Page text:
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medieval knievel
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PostPosted: Tue Oct 06, 2015 9:13 am    Post subject: Reply with quote

i was up in donegal last week. it was sunnier than i remembered from previous visits.
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Good guy
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PostPosted: Tue Oct 06, 2015 6:23 pm    Post subject: Reply with quote

Yes, the weather was lovely last week. In fact, for most of this building project we have been blessed with fine weather. Yesterday was the first day work stopped because of rain, and then only because of the power tools. Today was dry again and this afternoon the sun shone.
It really is better up here!
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tagwex
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PostPosted: Tue Oct 06, 2015 7:47 pm    Post subject: Reply with quote

It effing pissed down here all effing day. And I do mean ALL day. Got soaked through.
_________________
Its my field. Its my child. I nursed it. I nourished it. I saw to its every want. I dug the rocks out of it with my bare hands and I made a living thing of it!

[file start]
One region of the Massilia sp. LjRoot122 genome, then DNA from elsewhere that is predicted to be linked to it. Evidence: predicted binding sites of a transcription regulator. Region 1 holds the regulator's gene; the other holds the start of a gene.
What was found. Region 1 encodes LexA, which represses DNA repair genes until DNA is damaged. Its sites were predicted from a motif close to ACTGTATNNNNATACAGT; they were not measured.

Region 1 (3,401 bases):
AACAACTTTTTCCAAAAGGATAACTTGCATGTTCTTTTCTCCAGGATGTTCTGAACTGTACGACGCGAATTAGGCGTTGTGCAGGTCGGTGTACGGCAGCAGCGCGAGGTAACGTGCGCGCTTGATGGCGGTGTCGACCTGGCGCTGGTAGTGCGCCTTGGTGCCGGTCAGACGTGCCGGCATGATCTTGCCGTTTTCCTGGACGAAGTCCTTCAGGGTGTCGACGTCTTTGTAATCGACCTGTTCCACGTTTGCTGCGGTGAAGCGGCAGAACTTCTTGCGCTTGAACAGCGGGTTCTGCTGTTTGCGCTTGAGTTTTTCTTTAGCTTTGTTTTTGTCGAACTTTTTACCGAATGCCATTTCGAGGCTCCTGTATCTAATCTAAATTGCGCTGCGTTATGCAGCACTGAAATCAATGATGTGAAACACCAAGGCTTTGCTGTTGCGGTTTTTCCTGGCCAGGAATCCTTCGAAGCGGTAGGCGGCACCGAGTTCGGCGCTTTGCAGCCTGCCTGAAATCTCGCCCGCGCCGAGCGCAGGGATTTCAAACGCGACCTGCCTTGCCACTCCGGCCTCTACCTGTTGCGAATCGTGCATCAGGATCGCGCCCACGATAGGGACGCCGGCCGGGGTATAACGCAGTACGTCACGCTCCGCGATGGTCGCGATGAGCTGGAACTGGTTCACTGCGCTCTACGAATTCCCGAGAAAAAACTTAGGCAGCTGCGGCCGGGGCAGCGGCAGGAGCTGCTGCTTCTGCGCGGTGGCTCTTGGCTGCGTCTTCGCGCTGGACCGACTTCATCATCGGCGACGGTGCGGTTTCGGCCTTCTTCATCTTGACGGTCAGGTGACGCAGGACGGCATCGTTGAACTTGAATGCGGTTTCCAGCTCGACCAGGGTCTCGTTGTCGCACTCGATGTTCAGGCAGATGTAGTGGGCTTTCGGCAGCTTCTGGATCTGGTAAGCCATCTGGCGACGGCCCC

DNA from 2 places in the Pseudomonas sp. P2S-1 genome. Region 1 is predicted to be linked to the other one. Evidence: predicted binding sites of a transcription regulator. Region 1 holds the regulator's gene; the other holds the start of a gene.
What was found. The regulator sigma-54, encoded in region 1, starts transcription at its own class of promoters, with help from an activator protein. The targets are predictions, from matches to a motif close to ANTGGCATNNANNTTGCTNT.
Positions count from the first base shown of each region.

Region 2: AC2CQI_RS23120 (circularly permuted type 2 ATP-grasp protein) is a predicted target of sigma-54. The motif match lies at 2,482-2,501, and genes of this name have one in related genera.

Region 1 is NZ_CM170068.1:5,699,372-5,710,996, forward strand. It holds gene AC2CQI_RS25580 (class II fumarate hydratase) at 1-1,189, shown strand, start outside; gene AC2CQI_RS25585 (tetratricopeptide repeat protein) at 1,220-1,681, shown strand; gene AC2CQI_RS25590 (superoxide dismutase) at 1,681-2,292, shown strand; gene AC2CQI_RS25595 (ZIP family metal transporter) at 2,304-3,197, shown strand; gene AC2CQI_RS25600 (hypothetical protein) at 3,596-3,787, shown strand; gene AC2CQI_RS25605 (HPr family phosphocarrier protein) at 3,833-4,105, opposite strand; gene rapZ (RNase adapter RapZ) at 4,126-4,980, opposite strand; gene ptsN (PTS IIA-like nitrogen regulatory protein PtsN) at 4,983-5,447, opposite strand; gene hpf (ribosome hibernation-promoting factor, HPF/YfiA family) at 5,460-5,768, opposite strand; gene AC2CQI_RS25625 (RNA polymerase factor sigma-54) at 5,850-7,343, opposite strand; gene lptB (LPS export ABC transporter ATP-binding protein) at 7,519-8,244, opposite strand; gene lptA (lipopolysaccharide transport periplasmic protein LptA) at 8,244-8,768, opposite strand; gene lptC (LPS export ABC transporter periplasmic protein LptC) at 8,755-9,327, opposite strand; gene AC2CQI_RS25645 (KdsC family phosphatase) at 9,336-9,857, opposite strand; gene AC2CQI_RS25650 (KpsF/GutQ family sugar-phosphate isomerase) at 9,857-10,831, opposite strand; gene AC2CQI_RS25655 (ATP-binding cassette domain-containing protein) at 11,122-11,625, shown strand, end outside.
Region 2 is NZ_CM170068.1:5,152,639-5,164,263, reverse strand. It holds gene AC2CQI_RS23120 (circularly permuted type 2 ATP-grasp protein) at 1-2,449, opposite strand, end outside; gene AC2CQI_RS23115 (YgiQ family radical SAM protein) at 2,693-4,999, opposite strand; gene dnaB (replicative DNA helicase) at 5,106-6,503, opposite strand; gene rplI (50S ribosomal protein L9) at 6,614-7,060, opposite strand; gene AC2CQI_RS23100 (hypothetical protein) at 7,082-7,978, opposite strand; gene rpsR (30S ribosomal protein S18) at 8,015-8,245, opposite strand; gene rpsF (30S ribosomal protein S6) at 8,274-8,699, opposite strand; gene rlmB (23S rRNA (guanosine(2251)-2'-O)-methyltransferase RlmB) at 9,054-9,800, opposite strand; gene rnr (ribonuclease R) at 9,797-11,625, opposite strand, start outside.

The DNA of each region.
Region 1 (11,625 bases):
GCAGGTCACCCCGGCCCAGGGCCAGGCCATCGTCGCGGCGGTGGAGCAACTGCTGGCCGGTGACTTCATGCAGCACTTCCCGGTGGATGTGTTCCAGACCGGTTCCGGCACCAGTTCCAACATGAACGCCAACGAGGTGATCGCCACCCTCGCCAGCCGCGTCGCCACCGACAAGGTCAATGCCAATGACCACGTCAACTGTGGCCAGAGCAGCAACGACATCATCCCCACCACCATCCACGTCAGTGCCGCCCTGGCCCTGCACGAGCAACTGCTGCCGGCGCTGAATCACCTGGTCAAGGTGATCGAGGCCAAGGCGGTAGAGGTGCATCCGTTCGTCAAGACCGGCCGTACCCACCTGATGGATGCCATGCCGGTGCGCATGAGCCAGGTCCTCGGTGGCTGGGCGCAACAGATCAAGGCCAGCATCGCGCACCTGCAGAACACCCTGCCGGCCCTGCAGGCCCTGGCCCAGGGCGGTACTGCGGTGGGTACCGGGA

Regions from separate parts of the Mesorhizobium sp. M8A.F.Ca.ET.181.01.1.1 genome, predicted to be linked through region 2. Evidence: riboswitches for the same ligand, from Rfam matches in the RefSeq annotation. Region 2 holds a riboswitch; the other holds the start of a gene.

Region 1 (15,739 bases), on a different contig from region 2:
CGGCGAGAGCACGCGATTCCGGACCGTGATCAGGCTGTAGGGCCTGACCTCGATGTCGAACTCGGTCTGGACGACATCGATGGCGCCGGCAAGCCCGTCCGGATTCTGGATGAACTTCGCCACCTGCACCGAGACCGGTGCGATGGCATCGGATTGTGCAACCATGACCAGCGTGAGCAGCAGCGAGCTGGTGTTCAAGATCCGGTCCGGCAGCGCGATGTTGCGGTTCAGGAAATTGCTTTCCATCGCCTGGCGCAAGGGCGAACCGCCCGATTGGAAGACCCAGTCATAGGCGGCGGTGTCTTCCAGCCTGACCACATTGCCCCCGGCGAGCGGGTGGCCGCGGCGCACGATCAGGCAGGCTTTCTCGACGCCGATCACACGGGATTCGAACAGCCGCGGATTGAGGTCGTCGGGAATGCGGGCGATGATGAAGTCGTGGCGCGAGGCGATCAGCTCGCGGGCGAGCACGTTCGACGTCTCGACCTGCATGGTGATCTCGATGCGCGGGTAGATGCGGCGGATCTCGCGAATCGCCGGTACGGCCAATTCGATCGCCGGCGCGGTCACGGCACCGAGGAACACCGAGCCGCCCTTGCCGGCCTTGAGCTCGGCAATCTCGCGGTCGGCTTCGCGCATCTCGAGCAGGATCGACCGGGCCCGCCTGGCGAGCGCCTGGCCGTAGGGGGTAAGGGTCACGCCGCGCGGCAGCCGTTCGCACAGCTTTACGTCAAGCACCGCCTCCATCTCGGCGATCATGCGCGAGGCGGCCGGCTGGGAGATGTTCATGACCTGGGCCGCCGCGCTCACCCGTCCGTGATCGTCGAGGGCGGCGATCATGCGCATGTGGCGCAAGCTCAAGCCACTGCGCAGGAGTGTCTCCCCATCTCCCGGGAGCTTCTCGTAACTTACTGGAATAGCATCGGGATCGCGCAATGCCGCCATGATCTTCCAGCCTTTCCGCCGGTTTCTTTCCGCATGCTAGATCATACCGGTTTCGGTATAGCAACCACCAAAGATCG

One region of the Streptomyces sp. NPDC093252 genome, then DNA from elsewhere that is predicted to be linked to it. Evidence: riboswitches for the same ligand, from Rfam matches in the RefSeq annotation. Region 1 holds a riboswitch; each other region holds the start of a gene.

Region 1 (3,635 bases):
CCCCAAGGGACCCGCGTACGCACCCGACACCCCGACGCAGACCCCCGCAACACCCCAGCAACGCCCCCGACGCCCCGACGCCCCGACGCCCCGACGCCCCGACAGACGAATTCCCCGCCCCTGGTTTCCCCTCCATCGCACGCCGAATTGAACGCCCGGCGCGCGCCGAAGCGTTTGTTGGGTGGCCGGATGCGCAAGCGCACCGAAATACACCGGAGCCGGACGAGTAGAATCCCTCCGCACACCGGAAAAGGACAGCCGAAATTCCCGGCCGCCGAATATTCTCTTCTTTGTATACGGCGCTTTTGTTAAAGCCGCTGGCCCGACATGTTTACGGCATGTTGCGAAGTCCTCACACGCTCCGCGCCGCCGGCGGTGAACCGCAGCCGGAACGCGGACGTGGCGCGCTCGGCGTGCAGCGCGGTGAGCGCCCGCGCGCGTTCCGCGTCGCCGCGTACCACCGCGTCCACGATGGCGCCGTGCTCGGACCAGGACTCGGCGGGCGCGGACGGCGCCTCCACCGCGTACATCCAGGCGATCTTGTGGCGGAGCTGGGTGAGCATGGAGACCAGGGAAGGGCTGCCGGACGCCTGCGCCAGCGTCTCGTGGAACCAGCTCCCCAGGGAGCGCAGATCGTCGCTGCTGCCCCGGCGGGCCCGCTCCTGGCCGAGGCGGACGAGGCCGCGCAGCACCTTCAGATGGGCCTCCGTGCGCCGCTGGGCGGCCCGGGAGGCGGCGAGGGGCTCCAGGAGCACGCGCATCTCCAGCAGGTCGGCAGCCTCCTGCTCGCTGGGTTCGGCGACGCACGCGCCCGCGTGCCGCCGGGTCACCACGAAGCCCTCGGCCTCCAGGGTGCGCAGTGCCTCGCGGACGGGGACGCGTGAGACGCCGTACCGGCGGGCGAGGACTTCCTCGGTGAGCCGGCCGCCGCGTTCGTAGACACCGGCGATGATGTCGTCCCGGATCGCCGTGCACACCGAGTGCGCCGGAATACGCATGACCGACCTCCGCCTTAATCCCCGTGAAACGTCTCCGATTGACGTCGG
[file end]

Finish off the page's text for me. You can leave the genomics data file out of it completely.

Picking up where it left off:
This boy can really sing http://youtu.be/Dgv78D2duBE
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medieval knievel
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PostPosted: Tue Oct 06, 2015 8:31 pm    Post subject: Reply with quote

Good guy wrote:
Yes, the weather was lovely last week.

i don't think there were too many weeks we could have picked as a better time to pop up to donegal, this year.
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Good guy
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PostPosted: Sun Oct 18, 2015 9:17 pm    Post subject: The builders have gone! Reply with quote

The builders have gone now and all that remains is to have the lighting fitted and to fill the beds and get planting! I thought it might be useful, at this stage, to reprise the whole project, with photos. So, here goes:


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These first three show the offending part of the garden as it was, early this year